Rosa Parks's Impact On The Civil Rights Movement

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For the majority of history in the United States, particularly in the southern United States, the hierarchy of white superiority remained a dominant and controlling reality. This mythology of white superiority went unchallenged for decades. However, as race relations and tensions started to climax during the era of the Civil Rights Movement, this discourse soon meet its challengers. In Montgomery, Alabama, arguably one of the most racist and defiant cities towards the movement of integration, people began to challenge the notion of racial segregation through a movement known as the Montgomery Bus Boycott. This movement, which lasted from December of 1955 to December of 1956, helped push the civil rights movement forward and challenge the …show more content…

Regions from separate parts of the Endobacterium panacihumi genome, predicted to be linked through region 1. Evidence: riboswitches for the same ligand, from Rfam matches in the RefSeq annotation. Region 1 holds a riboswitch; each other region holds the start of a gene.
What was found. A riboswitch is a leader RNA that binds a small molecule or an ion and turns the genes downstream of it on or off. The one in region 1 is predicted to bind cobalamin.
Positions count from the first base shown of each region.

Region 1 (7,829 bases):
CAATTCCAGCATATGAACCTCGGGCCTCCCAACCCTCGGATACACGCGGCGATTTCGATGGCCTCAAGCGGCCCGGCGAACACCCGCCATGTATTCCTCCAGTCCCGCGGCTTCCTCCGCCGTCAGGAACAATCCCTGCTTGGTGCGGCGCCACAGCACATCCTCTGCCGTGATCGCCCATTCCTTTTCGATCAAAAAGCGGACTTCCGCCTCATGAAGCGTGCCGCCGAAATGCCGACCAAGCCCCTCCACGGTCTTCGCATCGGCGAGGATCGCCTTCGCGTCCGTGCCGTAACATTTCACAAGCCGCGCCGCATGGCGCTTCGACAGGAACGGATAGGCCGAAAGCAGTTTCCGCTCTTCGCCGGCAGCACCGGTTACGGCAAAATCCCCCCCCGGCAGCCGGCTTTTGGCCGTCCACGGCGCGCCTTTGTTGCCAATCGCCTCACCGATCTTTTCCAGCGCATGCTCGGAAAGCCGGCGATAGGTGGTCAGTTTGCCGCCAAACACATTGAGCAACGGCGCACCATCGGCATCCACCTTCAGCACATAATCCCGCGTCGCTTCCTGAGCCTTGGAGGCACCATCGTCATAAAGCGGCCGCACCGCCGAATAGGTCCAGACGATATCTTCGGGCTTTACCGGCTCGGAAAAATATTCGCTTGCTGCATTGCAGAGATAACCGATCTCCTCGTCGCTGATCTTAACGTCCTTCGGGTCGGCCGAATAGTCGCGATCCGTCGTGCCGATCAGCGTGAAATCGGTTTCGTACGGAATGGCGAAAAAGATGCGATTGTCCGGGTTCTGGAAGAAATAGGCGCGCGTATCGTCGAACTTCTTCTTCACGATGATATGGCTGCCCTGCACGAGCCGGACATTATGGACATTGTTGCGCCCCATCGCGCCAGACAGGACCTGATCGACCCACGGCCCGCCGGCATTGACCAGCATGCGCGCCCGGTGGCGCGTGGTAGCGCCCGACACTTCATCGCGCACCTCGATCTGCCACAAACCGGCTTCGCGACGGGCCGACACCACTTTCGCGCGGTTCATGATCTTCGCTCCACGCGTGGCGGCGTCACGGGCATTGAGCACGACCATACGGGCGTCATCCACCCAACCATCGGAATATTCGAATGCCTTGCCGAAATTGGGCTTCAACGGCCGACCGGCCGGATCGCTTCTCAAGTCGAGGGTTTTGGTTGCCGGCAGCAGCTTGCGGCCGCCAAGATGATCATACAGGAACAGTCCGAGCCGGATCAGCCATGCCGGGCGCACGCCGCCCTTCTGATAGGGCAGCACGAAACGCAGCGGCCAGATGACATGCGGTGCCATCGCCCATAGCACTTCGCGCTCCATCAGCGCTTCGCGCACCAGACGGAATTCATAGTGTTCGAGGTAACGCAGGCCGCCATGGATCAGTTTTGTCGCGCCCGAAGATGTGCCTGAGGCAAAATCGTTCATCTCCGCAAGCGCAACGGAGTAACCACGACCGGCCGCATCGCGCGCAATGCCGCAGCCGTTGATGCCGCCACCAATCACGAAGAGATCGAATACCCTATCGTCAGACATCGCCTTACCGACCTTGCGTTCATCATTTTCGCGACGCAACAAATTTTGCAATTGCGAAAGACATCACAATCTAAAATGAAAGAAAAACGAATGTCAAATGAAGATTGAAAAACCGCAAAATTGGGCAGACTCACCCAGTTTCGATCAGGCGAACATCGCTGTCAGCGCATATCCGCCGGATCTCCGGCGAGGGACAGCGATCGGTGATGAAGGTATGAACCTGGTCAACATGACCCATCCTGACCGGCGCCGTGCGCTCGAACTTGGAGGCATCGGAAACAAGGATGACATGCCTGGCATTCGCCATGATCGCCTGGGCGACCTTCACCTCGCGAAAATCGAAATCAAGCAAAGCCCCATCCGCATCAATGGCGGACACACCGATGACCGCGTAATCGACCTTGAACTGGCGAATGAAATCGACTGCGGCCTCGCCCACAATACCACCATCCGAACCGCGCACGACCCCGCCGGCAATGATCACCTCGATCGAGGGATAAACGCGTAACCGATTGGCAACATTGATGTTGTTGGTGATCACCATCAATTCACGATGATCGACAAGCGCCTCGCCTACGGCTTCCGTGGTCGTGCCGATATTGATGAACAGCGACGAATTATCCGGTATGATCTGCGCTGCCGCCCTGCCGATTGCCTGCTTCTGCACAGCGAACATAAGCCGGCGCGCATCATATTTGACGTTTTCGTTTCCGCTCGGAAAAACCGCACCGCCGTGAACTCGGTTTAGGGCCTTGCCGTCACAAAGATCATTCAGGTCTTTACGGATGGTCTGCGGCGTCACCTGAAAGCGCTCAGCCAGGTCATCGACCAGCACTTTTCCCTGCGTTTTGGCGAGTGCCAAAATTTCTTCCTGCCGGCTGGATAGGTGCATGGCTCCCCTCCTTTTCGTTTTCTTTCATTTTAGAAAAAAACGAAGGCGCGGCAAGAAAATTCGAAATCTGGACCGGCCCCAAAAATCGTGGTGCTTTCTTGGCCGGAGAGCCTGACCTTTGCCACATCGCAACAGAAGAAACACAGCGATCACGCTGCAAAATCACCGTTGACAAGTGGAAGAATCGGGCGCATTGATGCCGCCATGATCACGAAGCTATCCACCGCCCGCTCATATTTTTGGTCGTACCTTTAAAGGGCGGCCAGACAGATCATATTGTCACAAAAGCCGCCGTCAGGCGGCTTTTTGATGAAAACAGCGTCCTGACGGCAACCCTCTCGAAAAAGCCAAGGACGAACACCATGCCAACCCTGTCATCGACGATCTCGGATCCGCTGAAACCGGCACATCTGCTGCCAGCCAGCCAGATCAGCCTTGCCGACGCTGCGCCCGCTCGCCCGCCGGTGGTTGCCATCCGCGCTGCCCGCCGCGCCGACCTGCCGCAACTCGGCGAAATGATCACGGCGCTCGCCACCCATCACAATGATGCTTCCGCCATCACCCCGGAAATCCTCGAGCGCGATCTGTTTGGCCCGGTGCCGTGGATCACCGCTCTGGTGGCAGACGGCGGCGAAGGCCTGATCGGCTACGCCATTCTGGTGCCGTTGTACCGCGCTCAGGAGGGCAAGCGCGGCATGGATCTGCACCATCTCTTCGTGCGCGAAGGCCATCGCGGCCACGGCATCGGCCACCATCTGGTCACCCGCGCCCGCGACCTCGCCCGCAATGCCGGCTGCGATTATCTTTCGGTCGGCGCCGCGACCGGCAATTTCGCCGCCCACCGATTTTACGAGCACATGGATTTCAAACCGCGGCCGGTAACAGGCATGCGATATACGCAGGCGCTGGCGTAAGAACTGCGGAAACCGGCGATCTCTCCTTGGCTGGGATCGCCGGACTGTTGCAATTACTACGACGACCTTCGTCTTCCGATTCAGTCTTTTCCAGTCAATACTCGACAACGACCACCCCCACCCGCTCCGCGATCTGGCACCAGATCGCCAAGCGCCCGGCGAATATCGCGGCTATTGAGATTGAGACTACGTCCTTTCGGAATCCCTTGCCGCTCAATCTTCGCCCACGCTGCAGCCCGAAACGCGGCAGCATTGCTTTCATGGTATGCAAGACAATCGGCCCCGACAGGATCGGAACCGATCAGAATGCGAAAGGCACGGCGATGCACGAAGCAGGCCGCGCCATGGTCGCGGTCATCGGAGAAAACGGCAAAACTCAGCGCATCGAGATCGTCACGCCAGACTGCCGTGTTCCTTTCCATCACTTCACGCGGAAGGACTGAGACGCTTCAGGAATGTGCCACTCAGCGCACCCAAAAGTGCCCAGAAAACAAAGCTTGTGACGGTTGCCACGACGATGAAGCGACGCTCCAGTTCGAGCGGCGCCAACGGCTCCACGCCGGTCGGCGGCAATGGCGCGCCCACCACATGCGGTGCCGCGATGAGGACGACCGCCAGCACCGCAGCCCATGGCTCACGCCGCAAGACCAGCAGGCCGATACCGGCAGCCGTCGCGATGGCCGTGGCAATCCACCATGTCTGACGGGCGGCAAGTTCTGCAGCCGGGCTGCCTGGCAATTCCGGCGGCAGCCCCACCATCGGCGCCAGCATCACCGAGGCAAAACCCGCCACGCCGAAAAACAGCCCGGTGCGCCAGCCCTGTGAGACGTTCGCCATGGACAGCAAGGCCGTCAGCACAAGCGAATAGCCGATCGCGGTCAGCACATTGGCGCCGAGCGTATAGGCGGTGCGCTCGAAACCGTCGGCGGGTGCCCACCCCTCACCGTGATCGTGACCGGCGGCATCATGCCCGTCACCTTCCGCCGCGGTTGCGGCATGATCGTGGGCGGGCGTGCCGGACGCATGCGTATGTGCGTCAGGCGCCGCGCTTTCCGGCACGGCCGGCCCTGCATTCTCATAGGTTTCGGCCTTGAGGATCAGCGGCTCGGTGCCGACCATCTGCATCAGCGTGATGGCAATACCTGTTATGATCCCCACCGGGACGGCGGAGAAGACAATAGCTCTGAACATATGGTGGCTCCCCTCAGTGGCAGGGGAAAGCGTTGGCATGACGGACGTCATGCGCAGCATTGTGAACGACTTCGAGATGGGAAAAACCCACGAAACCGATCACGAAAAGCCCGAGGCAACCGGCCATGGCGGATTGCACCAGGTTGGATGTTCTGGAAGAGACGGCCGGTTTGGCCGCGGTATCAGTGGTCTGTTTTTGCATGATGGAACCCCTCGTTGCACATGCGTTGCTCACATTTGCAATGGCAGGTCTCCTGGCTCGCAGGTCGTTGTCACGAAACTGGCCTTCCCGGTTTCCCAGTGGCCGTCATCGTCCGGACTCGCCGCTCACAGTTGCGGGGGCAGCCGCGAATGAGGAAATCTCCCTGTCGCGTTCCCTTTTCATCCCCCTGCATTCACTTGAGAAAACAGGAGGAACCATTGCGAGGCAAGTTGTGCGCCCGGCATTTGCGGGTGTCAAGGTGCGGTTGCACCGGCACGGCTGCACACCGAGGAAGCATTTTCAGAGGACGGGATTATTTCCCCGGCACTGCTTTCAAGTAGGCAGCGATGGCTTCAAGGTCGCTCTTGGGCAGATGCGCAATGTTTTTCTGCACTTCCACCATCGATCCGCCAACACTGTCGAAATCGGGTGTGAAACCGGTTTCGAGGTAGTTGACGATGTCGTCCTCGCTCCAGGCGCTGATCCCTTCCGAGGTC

By accepting arrest and remaining calm, poised, and humane, Parks, along with other heroic leaders of the movement, sets precedent for a major theme in the civil rights movement; non-violence. While non-violence was not always implicated throughout the Civil Rights Movement, it remains a powerful tactic which arguably helped the movement achieved the success it saw. Furthermore, her icon began to represent the plight of the black struggle in america, and her case went on to stage a precedent for the movement: that the black community would no longer tolerate the discrimination that it had endured for generations. Following the arrest of Rosa Parks, many organizations and people began to prepare for the bus boycott and other fights against segregation. One of these people was Martin Luther King Jr., president of the Montgomery Improvement Association (Eyes on the Prize). While he is notable for his countless contributions and extensive leadership work during the Civil Rights Movement, his foundations at the Montgomery Bus Boycott remain prominent and influential. Specifically, the speech he delivered at the Holt Street Baptist Church on December 5, 1955 provides insight to his heroism and aids in uniting and driving the beginnings of the movement (Eyes on the Prize). In his speech, he calls for blacks to “work with grim and firm determination to gain justice on the buses” (Martin Luther King Jr.). He aims to establish the need for the

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